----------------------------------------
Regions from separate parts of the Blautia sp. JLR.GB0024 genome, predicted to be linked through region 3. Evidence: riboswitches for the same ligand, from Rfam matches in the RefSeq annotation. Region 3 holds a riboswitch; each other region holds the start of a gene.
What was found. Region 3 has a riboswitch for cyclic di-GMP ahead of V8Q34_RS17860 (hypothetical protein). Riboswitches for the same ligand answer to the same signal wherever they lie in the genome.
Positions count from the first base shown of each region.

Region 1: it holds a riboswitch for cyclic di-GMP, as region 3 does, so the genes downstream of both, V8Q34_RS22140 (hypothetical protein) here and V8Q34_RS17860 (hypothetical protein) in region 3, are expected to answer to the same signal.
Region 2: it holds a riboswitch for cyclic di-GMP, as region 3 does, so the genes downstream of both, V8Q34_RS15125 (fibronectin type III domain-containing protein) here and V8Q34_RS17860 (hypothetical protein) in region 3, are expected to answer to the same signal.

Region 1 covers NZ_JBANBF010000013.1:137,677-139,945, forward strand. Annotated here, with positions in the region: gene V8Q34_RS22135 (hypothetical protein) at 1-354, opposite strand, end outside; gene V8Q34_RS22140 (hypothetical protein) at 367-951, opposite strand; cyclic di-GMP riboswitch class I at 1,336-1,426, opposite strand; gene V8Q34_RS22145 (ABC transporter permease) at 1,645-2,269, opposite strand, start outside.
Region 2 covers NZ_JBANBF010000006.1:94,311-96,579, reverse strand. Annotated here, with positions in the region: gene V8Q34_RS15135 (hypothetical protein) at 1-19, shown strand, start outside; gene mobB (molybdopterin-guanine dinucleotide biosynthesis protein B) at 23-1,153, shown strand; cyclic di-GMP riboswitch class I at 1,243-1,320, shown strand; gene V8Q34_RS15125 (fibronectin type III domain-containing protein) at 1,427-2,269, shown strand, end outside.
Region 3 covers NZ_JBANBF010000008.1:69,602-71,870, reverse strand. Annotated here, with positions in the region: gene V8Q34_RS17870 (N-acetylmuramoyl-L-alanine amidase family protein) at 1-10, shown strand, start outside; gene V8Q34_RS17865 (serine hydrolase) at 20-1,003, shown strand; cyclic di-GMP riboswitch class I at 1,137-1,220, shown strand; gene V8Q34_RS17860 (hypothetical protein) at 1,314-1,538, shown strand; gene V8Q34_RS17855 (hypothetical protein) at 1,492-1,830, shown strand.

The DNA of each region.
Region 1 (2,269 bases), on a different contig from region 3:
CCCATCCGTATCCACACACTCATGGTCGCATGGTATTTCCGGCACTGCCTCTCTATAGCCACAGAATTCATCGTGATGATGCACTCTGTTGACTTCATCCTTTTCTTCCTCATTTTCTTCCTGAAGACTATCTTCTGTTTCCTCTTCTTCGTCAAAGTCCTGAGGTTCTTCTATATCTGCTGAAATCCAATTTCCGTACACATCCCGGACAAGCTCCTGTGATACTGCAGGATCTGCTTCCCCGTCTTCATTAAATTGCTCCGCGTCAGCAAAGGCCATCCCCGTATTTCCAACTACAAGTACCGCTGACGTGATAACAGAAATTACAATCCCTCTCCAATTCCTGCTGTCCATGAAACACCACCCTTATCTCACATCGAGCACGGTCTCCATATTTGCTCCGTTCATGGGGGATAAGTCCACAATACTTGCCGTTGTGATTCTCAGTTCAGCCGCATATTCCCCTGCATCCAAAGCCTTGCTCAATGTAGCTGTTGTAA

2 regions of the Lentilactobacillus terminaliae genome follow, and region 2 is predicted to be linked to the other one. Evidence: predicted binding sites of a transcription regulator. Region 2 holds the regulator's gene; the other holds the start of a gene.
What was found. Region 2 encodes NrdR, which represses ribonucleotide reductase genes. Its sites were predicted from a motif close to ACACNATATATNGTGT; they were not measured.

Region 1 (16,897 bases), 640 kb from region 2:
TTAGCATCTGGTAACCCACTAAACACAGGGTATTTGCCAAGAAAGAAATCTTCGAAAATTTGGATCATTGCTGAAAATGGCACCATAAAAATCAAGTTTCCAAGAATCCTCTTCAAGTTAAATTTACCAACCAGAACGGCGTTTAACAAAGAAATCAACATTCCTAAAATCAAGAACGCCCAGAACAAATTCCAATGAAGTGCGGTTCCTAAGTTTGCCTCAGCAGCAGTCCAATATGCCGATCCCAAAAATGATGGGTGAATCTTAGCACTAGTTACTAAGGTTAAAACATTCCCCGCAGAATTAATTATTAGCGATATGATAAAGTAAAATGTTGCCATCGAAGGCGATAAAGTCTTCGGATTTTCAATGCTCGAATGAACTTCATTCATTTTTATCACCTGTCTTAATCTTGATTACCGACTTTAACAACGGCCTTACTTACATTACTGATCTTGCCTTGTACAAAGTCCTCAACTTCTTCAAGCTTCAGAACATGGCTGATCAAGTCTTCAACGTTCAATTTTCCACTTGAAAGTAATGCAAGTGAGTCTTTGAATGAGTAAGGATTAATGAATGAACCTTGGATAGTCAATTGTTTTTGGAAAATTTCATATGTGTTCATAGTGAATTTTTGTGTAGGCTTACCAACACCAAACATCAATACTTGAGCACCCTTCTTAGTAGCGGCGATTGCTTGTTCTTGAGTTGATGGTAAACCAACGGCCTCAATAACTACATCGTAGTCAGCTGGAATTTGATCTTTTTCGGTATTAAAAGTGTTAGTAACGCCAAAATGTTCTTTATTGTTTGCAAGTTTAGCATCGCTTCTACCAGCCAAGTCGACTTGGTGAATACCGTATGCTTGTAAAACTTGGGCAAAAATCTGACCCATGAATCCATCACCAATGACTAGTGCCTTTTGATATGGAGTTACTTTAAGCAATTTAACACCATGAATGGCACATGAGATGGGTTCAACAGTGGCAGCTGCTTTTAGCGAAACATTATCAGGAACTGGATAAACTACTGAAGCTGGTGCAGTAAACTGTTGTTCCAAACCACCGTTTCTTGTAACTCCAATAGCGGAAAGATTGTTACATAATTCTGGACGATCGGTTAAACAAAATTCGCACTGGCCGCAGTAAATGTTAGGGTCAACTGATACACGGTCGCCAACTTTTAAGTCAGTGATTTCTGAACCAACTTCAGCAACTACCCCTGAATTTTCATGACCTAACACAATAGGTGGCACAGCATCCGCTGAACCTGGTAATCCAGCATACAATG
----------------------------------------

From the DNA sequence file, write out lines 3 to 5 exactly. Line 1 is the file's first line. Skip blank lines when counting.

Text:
Positions count from the first base shown of each region.

Region 1: it holds a riboswitch for cyclic di-GMP, as region 3 does, so the genes downstream of both, V8Q34_RS22140 (hypothetical protein) here and V8Q34_RS17860 (hypothetical protein) in region 3, are expected to answer to the same signal.
Region 2: it holds a riboswitch for cyclic di-GMP, as region 3 does, so the genes downstream of both, V8Q34_RS15125 (fibronectin type III domain-containing protein) here and V8Q34_RS17860 (hypothetical protein) in region 3, are expected to answer to the same signal.